And many would probably support active rather than passive streams getting a bigger allocation, not least because many assume that major label releases and big name artists get more algorithm support anyway.
The distinction between ‘professional’ and ‘hobbyist’ artists is potentially more divisive, even if the threshold for qualifying as professional is relatively low.
Deezer and Universal presumably hope that that threshold can distinguish between hobbyist artists – ie people who make music for fun but still upload it to the streaming services – and independent and DIY Phase artists – who make or aspire to make some or all of their living from music, but who currently enjoy relatively low traction on the streaming services.
Maybe it does, maybe it doesn’t. Even if it does, it is nevertheless Deezer and Universal Music officially stating that music from hobbyist artists should be treated differently, which is a bold position to take.
Deezer does note that its data analysis “showed that fans mostly consume music from the artists they love and show little interest in music from hobbyists or functional music”.
However, as it is, if people don’t listen to music from hobbyists, then they just don’t get allocated any of the money. And if, say, five people do love and listen to music from a hobbyist artist, driving a few hundred streams each month, is it right for the industry to say that music and those artists should be treated differently and get less money allocated to them?
I mean, if there is one thing we all know about music, it’s that popularity and artistic merit are not necessarily connected. So it will be interesting to see how artists respond to that element of the artist-centric model that has been diligently developed on their behalf by a bunch of non-artists.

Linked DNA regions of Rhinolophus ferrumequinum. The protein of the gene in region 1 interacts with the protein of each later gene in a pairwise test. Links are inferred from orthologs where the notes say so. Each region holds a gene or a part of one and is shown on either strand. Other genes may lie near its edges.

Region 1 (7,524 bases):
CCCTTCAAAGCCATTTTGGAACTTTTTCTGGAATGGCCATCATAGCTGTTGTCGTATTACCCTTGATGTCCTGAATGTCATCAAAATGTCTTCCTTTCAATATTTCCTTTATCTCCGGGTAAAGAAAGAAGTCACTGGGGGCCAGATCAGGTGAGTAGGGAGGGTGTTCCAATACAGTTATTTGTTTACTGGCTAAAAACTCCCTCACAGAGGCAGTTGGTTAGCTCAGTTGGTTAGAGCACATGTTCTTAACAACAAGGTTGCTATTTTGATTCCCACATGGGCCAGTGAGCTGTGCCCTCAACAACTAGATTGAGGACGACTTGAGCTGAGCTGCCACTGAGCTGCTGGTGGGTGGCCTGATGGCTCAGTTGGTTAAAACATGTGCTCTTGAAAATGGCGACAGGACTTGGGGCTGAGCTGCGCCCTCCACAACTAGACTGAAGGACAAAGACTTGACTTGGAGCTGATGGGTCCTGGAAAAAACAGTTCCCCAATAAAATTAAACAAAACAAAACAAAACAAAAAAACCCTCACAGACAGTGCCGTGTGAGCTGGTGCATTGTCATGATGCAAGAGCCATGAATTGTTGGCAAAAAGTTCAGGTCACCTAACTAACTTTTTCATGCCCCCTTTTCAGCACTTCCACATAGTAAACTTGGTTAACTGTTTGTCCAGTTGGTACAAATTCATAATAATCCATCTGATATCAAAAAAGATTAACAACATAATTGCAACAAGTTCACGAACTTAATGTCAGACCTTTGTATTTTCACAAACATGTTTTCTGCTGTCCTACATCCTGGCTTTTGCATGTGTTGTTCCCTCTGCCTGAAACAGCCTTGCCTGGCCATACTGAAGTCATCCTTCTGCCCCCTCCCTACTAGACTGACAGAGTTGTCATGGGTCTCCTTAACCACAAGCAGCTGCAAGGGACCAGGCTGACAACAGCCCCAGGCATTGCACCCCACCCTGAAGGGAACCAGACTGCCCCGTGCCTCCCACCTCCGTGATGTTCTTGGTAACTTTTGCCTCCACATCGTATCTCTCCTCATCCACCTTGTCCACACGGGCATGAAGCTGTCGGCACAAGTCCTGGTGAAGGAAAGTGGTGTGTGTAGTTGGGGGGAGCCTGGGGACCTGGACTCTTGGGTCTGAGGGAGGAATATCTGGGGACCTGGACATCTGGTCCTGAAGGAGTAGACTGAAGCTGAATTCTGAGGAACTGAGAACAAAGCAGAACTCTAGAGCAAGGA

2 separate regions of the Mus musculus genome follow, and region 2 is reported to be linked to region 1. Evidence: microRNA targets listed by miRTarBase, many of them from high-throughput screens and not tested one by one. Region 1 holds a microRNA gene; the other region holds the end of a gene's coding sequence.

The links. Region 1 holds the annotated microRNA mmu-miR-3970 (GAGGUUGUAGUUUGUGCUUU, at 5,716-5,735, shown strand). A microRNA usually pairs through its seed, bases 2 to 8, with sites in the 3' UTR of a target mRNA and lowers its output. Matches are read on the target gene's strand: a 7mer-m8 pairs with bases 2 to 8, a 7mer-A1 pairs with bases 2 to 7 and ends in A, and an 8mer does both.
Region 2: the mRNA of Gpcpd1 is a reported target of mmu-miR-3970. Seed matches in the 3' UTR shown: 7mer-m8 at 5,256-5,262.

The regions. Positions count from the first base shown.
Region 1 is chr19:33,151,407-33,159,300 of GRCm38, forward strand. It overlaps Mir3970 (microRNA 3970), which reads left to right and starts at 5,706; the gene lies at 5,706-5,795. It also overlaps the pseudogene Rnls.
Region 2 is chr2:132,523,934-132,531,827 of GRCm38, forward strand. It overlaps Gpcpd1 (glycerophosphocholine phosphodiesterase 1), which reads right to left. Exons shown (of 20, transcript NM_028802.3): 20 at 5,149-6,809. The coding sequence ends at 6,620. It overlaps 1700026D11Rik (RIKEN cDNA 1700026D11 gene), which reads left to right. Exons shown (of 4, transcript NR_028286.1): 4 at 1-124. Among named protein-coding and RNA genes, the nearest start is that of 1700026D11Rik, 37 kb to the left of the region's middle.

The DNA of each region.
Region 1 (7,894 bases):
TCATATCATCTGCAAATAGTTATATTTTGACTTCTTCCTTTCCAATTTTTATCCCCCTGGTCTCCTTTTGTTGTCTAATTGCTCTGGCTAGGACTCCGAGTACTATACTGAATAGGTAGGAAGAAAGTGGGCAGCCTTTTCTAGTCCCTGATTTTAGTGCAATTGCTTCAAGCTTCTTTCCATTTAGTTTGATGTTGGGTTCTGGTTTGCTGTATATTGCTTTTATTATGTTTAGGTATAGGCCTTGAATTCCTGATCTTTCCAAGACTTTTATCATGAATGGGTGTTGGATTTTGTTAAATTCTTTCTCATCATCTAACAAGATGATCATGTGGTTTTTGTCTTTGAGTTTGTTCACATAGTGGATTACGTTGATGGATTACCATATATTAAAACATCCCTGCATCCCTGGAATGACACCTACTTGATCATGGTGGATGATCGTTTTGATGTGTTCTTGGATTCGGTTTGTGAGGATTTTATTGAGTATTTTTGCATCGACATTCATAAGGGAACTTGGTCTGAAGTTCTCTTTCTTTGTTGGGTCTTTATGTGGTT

And talking on the non-artists involved in developing the artist-centric model, here are some of them saying things…
Deezer CEO Jeronimo Folgueira: “This is the most ambitious change to the economic model since the creation of music streaming and a change that will support the creation of high-quality content in the years to come. At Deezer we always put music first, providing a high-quality experience for fans and championing fairness in the industry”.
“We are now embracing a necessary change, to better reflect the value of each piece of content and eliminate all wrong incentives, to protect and support artists. There is no other industry where all content is valued the same, and it should be obvious to everyone that the sound of rain or a washing machine is not as valuable as a song from your favourite artist streamed in hi-fi”.
Universal Music EVP and Chief Digital Officer Michael Nash: “The goal of the artist-centric model is to mitigate dynamics that risk drowning music in a sea of noise and to ensure we are better supporting and rewarding artists at all stages of their careers whether they have 1000 fans or 100,000 or 100 million”.
“With this multi-faceted approach, music by artists that attracts and engages fans will receive weighting that better recognises its value, and the fraud and gaming, which serves only to deprive artists their due compensation, will be aggressively addressed”.
“Embracing the commonly shared objectives we highlighted at the outset of this chapter in our partnership, together we’ll maintain a flexible and adaptive approach. As the ever-evolving music landscape continues its rapid transformation, UMG and Deezer will rigorously address the impact of these changes as we incorporate new insights from data analysis, and fine-tune the model, as appropriate”.
Universal Music France CEO Olivier Nusse: “After extensive engagement with Deezer throughout 2023, we are very proud to be pioneers in France in the highly anticipated rollout of their version of the artist-centric model. This comprehensive initiative will much more effectively value fan engagement and active streaming of music created by artists”.